The Seattle Seahawks secondary is known for its aggressive play with tight, press coverage at the line of scrimmage. Opponents often accuse them of grabbing and holding downfield.
The NFL hierarchy, however, made a point in the offseason to say it plans to crack down on overly physical play by defensive backs, which some have said borders on defensive holding or interference. NFL officials have said they plan to throw more flags to limit that contact.
Physical play in the secondary is such a big part of what the Seahawks do that this decision seems deliberately directed at Seattle, so much so that some people are calling it the “the LoB rule.”
“That’s a beautiful thing,” Seattle coach Pete Carroll said. “That’s respect, to me. If that’s the conversation, then it’s a sign of respect and people trying to figure it out. I think we’ve contributed to that.
“The rules that have been emphasized going into this year, there is some attention to the fact of aggressive play at the line of scrimmage. There was some talk of that at league meetings. The adjustments that we’ve made are palatable. We can handle it.”
The Seahawks secondary is an athletically gifted group, so doing whatever is necessary (depending on how tightly the officials call it) probably isn’t a problem.
But Seattle free safety Earl Thomas said the Legion of Boom won’t alter its way of doing things.
“We are who we are,” Thomas said. “People understand that we’re very aggressive. The corners like to do their thing and [strong safety] Kam [Chancellor] and me, we do the same thing. So we can’t worry about that. We’ve got to stay true to who we are. At the end of the day, defense is dictating the pace of what’s going on. We proved that.”
Thomas said he isn’t concerned about officials singling out the Seahawks secondary.
“If they call it, they call it,” Thomas said. “But we’re not playing timid. We’re going to stay on the attack. If you wait to get hit, you’re going to get knocked out.”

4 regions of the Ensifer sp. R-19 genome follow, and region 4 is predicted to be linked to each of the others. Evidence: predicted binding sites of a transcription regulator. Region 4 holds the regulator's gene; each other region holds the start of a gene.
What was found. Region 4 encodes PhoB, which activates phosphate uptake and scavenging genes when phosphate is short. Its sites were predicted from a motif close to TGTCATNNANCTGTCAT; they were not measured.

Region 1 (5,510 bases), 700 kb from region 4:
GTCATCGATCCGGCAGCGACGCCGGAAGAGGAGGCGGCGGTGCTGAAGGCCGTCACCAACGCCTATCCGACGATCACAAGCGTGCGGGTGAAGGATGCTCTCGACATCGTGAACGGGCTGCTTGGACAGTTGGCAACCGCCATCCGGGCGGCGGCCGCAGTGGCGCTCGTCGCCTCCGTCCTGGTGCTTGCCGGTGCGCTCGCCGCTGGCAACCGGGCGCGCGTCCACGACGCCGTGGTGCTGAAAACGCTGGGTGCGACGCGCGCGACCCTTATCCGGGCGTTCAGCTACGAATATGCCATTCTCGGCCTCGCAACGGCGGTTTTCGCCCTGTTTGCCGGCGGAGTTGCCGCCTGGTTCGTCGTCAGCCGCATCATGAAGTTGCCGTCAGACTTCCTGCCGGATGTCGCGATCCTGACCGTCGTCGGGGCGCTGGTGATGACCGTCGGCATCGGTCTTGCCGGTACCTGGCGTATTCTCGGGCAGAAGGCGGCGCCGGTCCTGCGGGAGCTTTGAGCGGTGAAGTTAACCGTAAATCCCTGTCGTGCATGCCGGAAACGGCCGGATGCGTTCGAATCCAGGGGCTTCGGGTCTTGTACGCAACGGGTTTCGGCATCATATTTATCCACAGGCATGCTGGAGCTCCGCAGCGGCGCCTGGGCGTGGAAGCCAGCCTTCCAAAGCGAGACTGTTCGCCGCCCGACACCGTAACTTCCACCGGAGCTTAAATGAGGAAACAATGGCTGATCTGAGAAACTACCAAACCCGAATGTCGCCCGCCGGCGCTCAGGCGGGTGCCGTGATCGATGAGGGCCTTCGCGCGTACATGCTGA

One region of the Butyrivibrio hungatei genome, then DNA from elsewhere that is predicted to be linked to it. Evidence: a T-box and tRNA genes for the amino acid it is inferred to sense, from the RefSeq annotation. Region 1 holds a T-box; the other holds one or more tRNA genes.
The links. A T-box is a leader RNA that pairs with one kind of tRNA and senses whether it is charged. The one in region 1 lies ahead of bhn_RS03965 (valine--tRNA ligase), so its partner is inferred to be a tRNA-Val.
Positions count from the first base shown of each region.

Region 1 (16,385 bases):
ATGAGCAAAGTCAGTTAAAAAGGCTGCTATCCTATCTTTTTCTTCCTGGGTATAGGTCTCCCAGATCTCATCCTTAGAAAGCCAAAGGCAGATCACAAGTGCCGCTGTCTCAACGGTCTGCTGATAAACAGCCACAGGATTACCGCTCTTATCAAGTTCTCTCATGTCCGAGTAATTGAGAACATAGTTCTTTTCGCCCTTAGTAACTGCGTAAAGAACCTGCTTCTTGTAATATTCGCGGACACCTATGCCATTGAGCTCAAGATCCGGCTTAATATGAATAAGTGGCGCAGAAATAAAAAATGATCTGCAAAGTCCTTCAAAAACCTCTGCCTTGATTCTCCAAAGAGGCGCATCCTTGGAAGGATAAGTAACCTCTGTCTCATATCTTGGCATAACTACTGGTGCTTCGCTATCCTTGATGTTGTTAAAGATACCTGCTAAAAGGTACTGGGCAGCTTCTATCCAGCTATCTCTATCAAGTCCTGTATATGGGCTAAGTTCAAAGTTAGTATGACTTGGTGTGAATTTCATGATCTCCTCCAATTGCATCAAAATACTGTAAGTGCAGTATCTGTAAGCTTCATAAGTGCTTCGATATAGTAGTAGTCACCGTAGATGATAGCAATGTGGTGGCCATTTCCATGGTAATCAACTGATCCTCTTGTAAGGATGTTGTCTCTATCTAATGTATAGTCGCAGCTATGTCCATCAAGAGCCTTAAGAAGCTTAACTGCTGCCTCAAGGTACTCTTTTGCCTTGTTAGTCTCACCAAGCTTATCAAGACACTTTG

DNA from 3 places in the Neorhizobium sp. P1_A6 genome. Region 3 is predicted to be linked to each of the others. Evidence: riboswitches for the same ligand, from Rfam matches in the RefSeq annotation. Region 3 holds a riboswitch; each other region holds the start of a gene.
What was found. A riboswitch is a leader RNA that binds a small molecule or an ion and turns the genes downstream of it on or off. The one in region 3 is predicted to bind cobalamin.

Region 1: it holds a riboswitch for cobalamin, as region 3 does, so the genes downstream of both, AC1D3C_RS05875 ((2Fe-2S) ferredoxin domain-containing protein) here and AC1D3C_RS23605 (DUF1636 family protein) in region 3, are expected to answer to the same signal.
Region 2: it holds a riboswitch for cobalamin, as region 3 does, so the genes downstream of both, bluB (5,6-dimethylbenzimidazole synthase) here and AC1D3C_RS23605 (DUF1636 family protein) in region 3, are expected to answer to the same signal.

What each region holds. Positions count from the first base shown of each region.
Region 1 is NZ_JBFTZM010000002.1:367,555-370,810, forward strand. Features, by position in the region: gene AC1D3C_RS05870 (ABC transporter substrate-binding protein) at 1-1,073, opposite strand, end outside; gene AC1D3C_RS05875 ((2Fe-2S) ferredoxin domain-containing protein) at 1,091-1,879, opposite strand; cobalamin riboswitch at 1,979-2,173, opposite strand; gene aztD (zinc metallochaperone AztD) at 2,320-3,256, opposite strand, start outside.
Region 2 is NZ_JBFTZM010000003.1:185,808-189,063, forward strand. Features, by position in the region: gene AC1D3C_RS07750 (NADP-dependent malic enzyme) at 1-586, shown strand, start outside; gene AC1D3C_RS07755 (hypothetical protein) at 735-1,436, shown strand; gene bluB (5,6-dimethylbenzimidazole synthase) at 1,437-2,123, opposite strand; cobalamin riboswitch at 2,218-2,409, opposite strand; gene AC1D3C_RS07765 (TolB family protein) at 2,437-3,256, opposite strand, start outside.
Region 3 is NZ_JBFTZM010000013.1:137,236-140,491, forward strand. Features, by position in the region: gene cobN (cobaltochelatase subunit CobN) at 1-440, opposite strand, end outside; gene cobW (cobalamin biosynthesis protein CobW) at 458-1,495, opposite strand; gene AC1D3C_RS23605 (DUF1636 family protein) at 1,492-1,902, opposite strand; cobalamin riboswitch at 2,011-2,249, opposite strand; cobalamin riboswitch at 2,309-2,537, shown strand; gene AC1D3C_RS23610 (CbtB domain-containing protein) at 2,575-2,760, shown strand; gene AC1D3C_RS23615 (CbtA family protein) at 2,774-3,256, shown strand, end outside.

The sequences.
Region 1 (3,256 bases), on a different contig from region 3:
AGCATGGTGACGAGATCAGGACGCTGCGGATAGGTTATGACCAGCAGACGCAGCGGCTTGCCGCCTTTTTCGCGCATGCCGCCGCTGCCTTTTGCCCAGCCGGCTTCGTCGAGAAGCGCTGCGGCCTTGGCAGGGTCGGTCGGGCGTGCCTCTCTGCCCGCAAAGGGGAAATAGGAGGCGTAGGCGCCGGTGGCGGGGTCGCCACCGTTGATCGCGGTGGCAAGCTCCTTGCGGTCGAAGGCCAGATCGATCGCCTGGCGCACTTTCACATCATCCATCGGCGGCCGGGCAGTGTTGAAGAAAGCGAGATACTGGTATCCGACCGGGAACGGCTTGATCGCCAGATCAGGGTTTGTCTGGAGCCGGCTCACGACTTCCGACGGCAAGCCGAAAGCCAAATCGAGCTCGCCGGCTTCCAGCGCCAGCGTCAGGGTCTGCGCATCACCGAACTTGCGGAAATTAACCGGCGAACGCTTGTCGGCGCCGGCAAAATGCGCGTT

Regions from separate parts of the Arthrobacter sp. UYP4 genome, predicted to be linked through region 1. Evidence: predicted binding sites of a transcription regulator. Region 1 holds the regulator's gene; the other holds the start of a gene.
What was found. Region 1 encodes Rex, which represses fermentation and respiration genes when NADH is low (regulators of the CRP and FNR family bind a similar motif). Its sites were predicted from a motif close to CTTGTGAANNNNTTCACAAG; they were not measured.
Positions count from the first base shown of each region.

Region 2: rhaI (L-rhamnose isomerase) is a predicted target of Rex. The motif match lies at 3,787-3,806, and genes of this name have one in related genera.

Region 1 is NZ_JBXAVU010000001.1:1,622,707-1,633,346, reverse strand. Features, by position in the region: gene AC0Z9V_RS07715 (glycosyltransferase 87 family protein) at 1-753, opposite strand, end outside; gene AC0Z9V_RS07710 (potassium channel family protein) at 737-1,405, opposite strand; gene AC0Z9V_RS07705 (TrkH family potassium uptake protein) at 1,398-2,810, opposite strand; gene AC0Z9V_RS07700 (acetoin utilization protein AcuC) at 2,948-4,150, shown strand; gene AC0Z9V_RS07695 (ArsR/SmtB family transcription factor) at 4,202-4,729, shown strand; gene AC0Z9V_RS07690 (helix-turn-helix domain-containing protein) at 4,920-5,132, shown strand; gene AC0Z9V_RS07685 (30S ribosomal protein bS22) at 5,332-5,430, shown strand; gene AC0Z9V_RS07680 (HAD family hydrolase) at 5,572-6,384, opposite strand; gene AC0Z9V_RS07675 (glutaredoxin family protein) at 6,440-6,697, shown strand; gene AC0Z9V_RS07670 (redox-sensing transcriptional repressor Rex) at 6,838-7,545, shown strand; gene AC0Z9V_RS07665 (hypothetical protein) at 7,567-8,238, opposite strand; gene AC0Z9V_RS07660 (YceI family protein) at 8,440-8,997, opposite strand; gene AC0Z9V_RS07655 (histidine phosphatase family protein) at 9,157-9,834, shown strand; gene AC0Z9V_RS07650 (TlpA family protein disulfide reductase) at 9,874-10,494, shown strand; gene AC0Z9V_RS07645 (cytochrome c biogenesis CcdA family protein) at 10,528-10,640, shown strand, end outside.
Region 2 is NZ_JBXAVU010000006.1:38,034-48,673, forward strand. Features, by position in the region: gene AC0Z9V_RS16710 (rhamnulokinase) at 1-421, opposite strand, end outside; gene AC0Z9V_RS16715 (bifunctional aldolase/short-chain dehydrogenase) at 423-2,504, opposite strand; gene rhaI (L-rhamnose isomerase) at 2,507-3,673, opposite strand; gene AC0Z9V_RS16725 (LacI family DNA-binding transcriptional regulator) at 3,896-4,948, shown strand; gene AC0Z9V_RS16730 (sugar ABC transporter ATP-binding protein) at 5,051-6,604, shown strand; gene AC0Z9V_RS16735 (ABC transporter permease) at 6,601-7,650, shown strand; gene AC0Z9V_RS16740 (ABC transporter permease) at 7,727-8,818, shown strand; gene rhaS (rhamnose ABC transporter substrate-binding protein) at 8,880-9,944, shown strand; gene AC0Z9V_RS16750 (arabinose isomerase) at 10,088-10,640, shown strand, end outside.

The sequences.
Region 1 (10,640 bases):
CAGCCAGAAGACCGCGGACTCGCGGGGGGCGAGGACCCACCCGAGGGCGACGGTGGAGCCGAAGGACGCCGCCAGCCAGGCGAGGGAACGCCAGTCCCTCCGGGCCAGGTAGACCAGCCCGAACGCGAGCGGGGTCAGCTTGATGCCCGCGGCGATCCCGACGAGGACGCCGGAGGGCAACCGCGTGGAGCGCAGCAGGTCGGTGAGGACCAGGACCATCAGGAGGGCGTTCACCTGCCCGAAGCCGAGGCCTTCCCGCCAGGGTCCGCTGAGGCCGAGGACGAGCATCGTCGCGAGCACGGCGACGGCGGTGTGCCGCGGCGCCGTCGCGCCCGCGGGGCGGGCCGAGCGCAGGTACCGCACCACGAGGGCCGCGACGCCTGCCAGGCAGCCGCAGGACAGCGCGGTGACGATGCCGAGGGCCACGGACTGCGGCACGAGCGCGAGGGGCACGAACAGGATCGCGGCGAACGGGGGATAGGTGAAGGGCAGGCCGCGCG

- The play of the day came when quarterback Russell Wilson caught a pass. The trick play started with a fake handoff before Wilson gave the ball to wide receiver Phil Bates on a reverse to the right. Wilson kept running into the left flat when Bates stopped in the backfield, turned and threw a nice pass to Wilson, who made the catch near the sideline past linebacker Mike Morgan.
- It’s only the second day, but it appears the starting job at right offensive tackle is Justin Britt’s to lose. The rookie from Missouri is expected to battle Michael Bowie for the starting spot, but Bowie isn’t practicing because of a shoulder injury. Britt is taking all the first-team snaps and coach Pete Carroll praised him on Friday. Carroll even mentioned Wally Pipp in reference to Bowie. Pipp is the former New York Yankees first baseman who left a game because of a headache and was replaced by Lou Gehrig, who went on to play in 2,130 consecutive games.
- Receiver Jermaine Kearse got a second chance at a great play Saturday. Early in practice, Kearse made an outstanding catch diving backwards on a deep sideline throw, but was flagged for offensive interference when the official said he pushed off. Near the end of practice, he got behind cornerback A.J. Jefferson on another deep sideline throw from Wilson and made a similar catch, but that one counted.
- Left guard James Carpenter doesn’t look like the same player as one year ago, and that’s a good thing. Carpenter is slimmer, faster and healthier than he ever has been since coming to the Seahawks as a first-round draft choice in 2011. During Saturday’s practice, Carroll and offensive line coach Tom Cable made a point to come up and praise Carpenter for a pulling block he threw that enabled running back Christine Michael to get around the end on a sweep.
- Safety Jeron Johnson, who missed most of last season with hamstring injuries in both legs, is healthy again and it shows. He had an interception Saturday when he pulled a short pass over the middle away from running back Robert Turbin. Johnson is playing strong safety with the first-team defense until Kam Chancellor returns from offseason hip surgery.